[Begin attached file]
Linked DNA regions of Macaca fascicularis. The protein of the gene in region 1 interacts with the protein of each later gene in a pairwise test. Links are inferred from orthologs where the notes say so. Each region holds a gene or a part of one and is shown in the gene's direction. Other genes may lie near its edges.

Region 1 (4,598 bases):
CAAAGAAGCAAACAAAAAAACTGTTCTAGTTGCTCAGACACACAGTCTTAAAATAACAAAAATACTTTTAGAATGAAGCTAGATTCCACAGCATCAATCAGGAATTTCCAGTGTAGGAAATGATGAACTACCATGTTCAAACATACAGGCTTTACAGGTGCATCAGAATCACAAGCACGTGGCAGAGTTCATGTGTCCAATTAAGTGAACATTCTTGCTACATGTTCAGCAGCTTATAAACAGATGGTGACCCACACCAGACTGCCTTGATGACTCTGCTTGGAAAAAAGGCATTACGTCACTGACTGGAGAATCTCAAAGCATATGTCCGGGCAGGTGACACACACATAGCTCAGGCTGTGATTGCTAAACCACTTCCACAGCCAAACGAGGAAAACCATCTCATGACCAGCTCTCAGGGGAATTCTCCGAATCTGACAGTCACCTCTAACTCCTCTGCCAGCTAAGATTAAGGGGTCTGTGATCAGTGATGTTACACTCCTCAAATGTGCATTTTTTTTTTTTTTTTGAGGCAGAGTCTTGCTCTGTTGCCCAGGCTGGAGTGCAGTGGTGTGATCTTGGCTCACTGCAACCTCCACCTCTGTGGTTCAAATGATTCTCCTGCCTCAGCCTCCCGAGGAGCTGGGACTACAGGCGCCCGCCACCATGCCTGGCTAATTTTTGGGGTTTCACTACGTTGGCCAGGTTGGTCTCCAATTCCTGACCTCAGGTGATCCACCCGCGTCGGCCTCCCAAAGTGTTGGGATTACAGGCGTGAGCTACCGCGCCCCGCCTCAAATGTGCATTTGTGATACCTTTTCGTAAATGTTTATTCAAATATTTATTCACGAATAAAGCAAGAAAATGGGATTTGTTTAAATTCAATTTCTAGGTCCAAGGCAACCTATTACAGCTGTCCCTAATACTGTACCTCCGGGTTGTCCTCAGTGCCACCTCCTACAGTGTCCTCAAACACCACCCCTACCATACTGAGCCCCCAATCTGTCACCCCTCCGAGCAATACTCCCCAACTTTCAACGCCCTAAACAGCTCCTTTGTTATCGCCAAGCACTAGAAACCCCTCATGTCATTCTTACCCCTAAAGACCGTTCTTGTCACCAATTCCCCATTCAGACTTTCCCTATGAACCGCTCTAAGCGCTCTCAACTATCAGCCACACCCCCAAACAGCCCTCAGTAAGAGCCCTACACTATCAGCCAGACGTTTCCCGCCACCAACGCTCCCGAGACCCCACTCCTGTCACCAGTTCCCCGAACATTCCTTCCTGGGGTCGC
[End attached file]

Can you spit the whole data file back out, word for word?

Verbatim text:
Linked DNA regions of Macaca fascicularis. The protein of the gene in region 1 interacts with the protein of each later gene in a pairwise test. Links are inferred from orthologs where the notes say so. Each region holds a gene or a part of one and is shown in the gene's direction. Other genes may lie near its edges.

Region 1 (4,598 bases):
CAAAGAAGCAAACAAAAAAACTGTTCTAGTTGCTCAGACACACAGTCTTAAAATAACAAAAATACTTTTAGAATGAAGCTAGATTCCACAGCATCAATCAGGAATTTCCAGTGTAGGAAATGATGAACTACCATGTTCAAACATACAGGCTTTACAGGTGCATCAGAATCACAAGCACGTGGCAGAGTTCATGTGTCCAATTAAGTGAACATTCTTGCTACATGTTCAGCAGCTTATAAACAGATGGTGACCCACACCAGACTGCCTTGATGACTCTGCTTGGAAAAAAGGCATTACGTCACTGACTGGAGAATCTCAAAGCATATGTCCGGGCAGGTGACACACACATAGCTCAGGCTGTGATTGCTAAACCACTTCCACAGCCAAACGAGGAAAACCATCTCATGACCAGCTCTCAGGGGAATTCTCCGAATCTGACAGTCACCTCTAACTCCTCTGCCAGCTAAGATTAAGGGGTCTGTGATCAGTGATGTTACACTCCTCAAATGTGCATTTTTTTTTTTTTTTTGAGGCAGAGTCTTGCTCTGTTGCCCAGGCTGGAGTGCAGTGGTGTGATCTTGGCTCACTGCAACCTCCACCTCTGTGGTTCAAATGATTCTCCTGCCTCAGCCTCCCGAGGAGCTGGGACTACAGGCGCCCGCCACCATGCCTGGCTAATTTTTGGGGTTTCACTACGTTGGCCAGGTTGGTCTCCAATTCCTGACCTCAGGTGATCCACCCGCGTCGGCCTCCCAAAGTGTTGGGATTACAGGCGTGAGCTACCGCGCCCCGCCTCAAATGTGCATTTGTGATACCTTTTCGTAAATGTTTATTCAAATATTTATTCACGAATAAAGCAAGAAAATGGGATTTGTTTAAATTCAATTTCTAGGTCCAAGGCAACCTATTACAGCTGTCCCTAATACTGTACCTCCGGGTTGTCCTCAGTGCCACCTCCTACAGTGTCCTCAAACACCACCCCTACCATACTGAGCCCCCAATCTGTCACCCCTCCGAGCAATACTCCCCAACTTTCAACGCCCTAAACAGCTCCTTTGTTATCGCCAAGCACTAGAAACCCCTCATGTCATTCTTACCCCTAAAGACCGTTCTTGTCACCAATTCCCCATTCAGACTTTCCCTATGAACCGCTCTAAGCGCTCTCAACTATCAGCCACACCCCCAAACAGCCCTCAGTAAGAGCCCTACACTATCAGCCAGACGTTTCCCGCCACCAACGCTCCCGAGACCCCACTCCTGTCACCAGTTCCCCGAACATTCCTTCCTGGGGTCGC